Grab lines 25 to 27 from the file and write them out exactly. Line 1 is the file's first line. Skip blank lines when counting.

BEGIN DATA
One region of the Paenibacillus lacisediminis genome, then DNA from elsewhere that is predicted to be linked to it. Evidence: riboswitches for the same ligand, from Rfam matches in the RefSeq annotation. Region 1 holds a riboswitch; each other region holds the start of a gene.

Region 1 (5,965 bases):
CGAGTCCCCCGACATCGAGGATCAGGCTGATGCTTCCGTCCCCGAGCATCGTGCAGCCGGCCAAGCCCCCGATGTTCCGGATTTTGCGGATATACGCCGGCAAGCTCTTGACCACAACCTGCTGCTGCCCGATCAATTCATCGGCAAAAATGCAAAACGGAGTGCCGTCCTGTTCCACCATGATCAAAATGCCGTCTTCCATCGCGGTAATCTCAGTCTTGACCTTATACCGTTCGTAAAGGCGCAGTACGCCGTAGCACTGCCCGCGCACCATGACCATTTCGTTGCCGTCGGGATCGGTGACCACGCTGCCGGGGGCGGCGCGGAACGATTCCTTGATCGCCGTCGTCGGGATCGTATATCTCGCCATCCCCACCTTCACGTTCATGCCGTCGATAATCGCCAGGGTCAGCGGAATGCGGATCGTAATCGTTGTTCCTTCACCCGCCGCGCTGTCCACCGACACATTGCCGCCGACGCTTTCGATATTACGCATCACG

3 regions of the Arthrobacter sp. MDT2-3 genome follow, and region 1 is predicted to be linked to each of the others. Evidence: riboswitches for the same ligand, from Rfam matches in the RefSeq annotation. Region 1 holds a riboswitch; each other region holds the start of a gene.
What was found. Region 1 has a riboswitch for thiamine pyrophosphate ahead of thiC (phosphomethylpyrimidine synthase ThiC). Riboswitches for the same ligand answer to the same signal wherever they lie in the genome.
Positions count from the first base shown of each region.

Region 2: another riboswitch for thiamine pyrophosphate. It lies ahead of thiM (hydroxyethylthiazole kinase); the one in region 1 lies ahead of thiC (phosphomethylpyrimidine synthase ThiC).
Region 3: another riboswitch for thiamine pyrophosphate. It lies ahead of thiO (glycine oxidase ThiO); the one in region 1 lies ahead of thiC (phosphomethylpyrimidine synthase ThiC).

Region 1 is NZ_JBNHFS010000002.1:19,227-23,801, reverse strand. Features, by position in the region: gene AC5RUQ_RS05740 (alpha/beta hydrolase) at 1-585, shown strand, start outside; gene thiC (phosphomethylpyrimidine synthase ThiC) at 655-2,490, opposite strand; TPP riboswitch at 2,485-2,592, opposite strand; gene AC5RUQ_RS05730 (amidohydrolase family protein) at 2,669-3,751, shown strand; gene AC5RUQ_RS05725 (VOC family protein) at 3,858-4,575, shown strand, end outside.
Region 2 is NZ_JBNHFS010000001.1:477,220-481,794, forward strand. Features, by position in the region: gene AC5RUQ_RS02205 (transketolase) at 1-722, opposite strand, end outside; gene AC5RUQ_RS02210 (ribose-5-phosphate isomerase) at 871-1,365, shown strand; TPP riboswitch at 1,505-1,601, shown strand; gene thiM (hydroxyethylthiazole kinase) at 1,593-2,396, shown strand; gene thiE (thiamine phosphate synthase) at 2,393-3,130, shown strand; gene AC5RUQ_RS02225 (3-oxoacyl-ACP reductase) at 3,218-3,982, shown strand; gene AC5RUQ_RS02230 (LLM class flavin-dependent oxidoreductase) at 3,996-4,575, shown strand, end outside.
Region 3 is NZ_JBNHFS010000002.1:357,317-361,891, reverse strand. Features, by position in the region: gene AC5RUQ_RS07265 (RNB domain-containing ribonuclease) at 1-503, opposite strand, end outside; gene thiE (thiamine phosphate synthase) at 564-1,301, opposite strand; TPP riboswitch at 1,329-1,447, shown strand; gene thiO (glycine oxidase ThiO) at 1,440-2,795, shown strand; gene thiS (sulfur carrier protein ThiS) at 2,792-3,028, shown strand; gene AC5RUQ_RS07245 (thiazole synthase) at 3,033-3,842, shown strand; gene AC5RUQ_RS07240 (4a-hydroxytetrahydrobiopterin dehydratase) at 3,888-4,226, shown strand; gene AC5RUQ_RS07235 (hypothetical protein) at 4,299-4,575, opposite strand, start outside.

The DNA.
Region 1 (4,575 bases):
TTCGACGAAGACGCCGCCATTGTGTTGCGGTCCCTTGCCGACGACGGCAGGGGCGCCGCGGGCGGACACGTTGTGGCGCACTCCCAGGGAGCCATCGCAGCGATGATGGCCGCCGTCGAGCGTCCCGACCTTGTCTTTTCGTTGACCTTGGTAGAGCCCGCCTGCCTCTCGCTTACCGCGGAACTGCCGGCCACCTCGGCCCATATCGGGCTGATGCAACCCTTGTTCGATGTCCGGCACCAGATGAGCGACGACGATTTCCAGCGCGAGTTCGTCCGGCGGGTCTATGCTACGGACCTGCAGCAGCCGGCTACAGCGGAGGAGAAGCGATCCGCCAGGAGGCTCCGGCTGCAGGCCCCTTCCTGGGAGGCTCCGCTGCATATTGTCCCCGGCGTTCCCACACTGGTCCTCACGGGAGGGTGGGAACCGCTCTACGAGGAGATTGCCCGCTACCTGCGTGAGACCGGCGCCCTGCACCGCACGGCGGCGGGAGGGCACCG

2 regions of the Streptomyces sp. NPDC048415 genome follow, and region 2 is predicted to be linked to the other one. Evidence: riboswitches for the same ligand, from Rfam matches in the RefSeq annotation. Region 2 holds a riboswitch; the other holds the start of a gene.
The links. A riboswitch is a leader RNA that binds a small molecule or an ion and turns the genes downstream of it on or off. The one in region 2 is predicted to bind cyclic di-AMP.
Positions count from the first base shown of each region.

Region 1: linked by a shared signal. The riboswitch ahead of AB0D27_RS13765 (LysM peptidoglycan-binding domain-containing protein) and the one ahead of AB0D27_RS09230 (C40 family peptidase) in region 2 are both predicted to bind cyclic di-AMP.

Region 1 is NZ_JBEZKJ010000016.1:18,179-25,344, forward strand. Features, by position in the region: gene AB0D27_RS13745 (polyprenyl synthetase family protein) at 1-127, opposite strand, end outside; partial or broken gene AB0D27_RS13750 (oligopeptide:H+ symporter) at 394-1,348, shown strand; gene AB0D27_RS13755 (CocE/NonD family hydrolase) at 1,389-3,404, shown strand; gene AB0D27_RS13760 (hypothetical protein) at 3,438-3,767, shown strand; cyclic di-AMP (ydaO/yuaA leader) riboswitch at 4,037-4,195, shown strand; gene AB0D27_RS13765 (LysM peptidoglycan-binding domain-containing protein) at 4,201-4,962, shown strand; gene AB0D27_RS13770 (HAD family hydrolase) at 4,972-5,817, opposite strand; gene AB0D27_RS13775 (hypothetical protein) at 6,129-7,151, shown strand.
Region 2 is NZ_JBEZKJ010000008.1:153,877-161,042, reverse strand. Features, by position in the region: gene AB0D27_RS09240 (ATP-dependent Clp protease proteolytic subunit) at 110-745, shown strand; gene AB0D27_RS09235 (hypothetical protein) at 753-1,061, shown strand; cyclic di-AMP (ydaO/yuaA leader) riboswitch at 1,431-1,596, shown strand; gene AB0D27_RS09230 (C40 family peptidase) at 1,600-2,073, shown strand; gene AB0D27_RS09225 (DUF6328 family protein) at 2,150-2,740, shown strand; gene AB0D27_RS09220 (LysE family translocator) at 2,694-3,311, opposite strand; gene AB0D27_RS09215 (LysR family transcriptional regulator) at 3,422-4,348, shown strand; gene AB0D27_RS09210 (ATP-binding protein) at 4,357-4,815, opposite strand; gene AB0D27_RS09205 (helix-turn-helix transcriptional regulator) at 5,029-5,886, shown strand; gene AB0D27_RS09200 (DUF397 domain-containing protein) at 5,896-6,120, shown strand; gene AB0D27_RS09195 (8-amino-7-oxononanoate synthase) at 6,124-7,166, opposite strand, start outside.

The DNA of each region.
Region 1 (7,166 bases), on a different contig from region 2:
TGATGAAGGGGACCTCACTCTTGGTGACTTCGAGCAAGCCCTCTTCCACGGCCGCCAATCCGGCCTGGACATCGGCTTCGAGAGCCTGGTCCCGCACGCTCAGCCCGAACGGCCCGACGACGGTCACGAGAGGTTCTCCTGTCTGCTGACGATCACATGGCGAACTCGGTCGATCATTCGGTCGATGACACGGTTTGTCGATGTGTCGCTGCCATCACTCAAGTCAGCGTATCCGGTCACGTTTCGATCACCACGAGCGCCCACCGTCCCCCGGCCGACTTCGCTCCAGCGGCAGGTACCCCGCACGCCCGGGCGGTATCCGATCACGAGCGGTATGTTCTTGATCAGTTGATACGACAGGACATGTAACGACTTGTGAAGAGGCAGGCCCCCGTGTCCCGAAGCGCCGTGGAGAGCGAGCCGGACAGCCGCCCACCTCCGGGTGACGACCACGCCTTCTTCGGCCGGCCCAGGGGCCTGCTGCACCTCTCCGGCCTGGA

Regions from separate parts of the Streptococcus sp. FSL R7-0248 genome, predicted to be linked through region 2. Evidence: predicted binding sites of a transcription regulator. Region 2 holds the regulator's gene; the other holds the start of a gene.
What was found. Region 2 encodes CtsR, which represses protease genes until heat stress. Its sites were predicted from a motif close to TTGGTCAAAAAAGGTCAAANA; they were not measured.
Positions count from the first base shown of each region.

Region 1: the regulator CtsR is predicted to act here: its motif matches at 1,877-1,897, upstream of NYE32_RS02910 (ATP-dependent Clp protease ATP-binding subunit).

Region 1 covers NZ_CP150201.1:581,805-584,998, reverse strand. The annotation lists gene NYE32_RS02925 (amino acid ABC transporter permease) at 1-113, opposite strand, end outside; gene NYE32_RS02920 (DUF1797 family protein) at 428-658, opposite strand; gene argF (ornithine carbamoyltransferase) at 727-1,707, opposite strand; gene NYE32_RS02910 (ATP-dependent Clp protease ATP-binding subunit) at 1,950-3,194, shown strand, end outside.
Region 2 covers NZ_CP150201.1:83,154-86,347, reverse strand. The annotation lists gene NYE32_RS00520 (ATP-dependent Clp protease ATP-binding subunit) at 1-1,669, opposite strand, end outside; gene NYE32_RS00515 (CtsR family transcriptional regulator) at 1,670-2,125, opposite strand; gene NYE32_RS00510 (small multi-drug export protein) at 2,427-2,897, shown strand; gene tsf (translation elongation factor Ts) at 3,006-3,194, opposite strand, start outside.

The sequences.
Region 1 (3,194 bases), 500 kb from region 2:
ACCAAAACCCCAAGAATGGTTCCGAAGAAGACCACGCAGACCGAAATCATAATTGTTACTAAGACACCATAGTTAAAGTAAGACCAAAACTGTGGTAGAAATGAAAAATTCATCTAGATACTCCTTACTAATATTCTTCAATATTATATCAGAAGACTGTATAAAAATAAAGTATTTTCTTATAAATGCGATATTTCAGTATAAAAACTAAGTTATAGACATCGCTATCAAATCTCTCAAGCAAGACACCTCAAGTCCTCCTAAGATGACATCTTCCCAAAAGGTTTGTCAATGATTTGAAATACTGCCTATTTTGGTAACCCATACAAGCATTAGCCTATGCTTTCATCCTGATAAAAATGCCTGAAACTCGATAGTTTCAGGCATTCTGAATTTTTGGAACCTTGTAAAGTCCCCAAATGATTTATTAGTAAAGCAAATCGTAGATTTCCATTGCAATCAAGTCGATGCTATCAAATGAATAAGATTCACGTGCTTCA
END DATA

What was found. Region 2 encodes CtsR, which represses protease genes until heat stress. Its sites were predicted from a motif close to TTGGTCAAAAAAGGTCAAANA; they were not measured.
Positions count from the first base shown of each region.

Region 1: the regulator CtsR is predicted to act here: its motif matches at 1,877-1,897, upstream of NYE32_RS02910 (ATP-dependent Clp protease ATP-binding subunit).